Duer didn’t compete in the NA Cup or the SBSW and he finished tenth in the Pace. Still, he’s staked to the Bluegrass, Tattersalls, Progress, Matron and BC. Plus, he’s one of the few colts staked to the Messenger. There’s lots of time for him to enhance his reputation.
Chapter Seven has only made five starts, but he’s made them count. He set a 50.4 WR his first time up in the Titan Cup Prep, and he matched that the following week in the Titan Cup. He also won the Nat Ray and the Maxie Lee. On the negative side, he was beaten by Mister Herbie in the Maple Leaf.

Herbie has started nine times and he won six of those. He took the Glorys Comet from San Pail and also won the Cutler, Maple Leaf and Frank Ryan. Herbie is up about 250K on Chapter Seven. The Credit Winner is this week, and Chapter Seven, Herbie and Daylon Magician are all staked to the Allerage at The Red Mile.
Captaintreacherous has five wins in six starts, good for 747K. He won all three of his major stakes races. His 49.3 win in the Wilson represented a track and stakes record. It was the first sub-50 mile ever at The Meadowlands by a two-year-old. The Captain also won the Nassagaweya, as well as his Metro elimination and the final. He’s way out in front in the earnings department.

Captaintreacherous did lose to Odds On Equuleus in a nw1 cd pace, but he came back and beat that one in the Metro. A good showing in Lexington and a BC win, in tandem with some bad luck for some of the other HOY contenders, could put him over the top.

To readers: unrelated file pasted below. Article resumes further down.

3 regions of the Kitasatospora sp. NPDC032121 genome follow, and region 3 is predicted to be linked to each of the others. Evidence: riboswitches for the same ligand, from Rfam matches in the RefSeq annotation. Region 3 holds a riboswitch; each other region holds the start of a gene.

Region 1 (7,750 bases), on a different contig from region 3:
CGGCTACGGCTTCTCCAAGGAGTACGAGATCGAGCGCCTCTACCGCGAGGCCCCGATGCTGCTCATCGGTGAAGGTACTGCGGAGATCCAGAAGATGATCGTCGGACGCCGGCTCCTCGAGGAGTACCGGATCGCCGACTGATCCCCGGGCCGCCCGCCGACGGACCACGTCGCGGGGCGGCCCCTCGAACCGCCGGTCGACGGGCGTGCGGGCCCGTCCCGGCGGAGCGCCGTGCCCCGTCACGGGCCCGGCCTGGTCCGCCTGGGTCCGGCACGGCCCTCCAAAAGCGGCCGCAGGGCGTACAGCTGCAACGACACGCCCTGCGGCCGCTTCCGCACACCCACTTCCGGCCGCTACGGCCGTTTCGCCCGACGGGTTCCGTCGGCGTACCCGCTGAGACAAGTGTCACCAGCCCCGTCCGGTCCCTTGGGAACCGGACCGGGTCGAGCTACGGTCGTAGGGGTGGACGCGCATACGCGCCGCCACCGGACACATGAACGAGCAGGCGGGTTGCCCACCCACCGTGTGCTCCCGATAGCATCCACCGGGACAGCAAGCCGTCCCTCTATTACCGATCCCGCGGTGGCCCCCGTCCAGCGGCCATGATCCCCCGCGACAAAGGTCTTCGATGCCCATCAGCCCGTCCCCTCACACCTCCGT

Put On A Show has been the queen of the best division in the sport. She has notched ten wins, one of them a WR performance. Money wise she ranks behind Anndrovette, who has one more start, and Rocklamation, who has two extra starts. The money is very close. Show’s problem is that she’s been great at winning opens but keeps messing up in stakes races. She lost in the Overbid series, finished second in the Betsy Ross, second in the Artiscape, and lost in the Golden Girls. As great as she’s been, these high profile losses will diminish her chances of being named HOY.

Golden Receiver, who has won twelve times, and Betterthancheddar, have looked like the best pacers in training at various times this year. GR won the Haughton, US Pacing Championship, Graduate, Presidential and the Spring Pacing Championship. However, he lost in the Franklin, Canadian Pacing Derby, Dan Patch and Mohawk Gold Cup.
Cheddar sits third in earnings behind Foiled and Golden Receiver, and he looked every bit the king of the division in the Franklin. He also won the Des Smith. His problem consists of losses in the Mohawk Gold Cup and the Canadian Pacing Derby. Losing the two top tier Canadian FFA paces on his home track is a problem.

It doesn’t take too many high profile losses for a horse to fall off the HOY ladder. After convincing wins in the Fan Hanover elimination and final—setting a 48.2 WR-- and the Lynch elimination and final, it looked like American Jewel would dominate her division in a big way. But a second to Major Look in the Shalee, a third in the EBC and a second to Romantic Moment in the Valley Forge, have markedly discounted her stock. Yet, to her credit, she did just sneak under the wire of this surveys timeline with a 49.4 thrashing of an overmatched field in the Simcoe on Labor Day. overcoming those three losses will require some stellar performances in Ohio, Kentucky and Ontario.
At this point I’ll stick with Check Me Out. A case could be made for her winning last year, so sweet justice may come into play this time around.